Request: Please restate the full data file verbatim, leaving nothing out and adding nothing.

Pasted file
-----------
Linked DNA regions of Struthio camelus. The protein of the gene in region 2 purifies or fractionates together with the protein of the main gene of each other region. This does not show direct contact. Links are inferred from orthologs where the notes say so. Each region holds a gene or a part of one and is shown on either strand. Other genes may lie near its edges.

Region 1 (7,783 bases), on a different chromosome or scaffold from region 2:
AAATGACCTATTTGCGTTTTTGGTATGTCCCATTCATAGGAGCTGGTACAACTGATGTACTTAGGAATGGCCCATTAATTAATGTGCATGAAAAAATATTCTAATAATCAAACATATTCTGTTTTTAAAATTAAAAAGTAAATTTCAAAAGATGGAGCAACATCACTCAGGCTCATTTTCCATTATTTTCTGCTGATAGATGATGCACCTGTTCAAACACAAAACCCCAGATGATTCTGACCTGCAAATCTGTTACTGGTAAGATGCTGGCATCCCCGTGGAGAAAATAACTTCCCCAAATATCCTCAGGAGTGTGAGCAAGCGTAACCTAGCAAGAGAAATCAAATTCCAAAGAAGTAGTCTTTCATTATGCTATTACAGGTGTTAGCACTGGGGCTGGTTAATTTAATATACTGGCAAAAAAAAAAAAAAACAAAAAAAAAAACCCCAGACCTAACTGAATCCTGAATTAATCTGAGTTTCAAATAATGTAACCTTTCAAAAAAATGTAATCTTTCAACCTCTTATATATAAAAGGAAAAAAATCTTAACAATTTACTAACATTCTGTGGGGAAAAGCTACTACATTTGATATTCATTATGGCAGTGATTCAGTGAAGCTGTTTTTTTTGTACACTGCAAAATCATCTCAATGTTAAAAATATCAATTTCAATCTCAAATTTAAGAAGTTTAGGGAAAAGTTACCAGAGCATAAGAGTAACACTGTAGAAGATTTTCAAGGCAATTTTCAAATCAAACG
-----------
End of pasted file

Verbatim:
Linked DNA regions of Struthio camelus. The protein of the gene in region 2 purifies or fractionates together with the protein of the main gene of each other region. This does not show direct contact. Links are inferred from orthologs where the notes say so. Each region holds a gene or a part of one and is shown on either strand. Other genes may lie near its edges.

Region 1 (7,783 bases), on a different chromosome or scaffold from region 2:
AAATGACCTATTTGCGTTTTTGGTATGTCCCATTCATAGGAGCTGGTACAACTGATGTACTTAGGAATGGCCCATTAATTAATGTGCATGAAAAAATATTCTAATAATCAAACATATTCTGTTTTTAAAATTAAAAAGTAAATTTCAAAAGATGGAGCAACATCACTCAGGCTCATTTTCCATTATTTTCTGCTGATAGATGATGCACCTGTTCAAACACAAAACCCCAGATGATTCTGACCTGCAAATCTGTTACTGGTAAGATGCTGGCATCCCCGTGGAGAAAATAACTTCCCCAAATATCCTCAGGAGTGTGAGCAAGCGTAACCTAGCAAGAGAAATCAAATTCCAAAGAAGTAGTCTTTCATTATGCTATTACAGGTGTTAGCACTGGGGCTGGTTAATTTAATATACTGGCAAAAAAAAAAAAAAACAAAAAAAAAAACCCCAGACCTAACTGAATCCTGAATTAATCTGAGTTTCAAATAATGTAACCTTTCAAAAAAATGTAATCTTTCAACCTCTTATATATAAAAGGAAAAAAATCTTAACAATTTACTAACATTCTGTGGGGAAAAGCTACTACATTTGATATTCATTATGGCAGTGATTCAGTGAAGCTGTTTTTTTTGTACACTGCAAAATCATCTCAATGTTAAAAATATCAATTTCAATCTCAAATTTAAGAAGTTTAGGGAAAAGTTACCAGAGCATAAGAGTAACACTGTAGAAGATTTTCAAGGCAATTTTCAAATCAAACG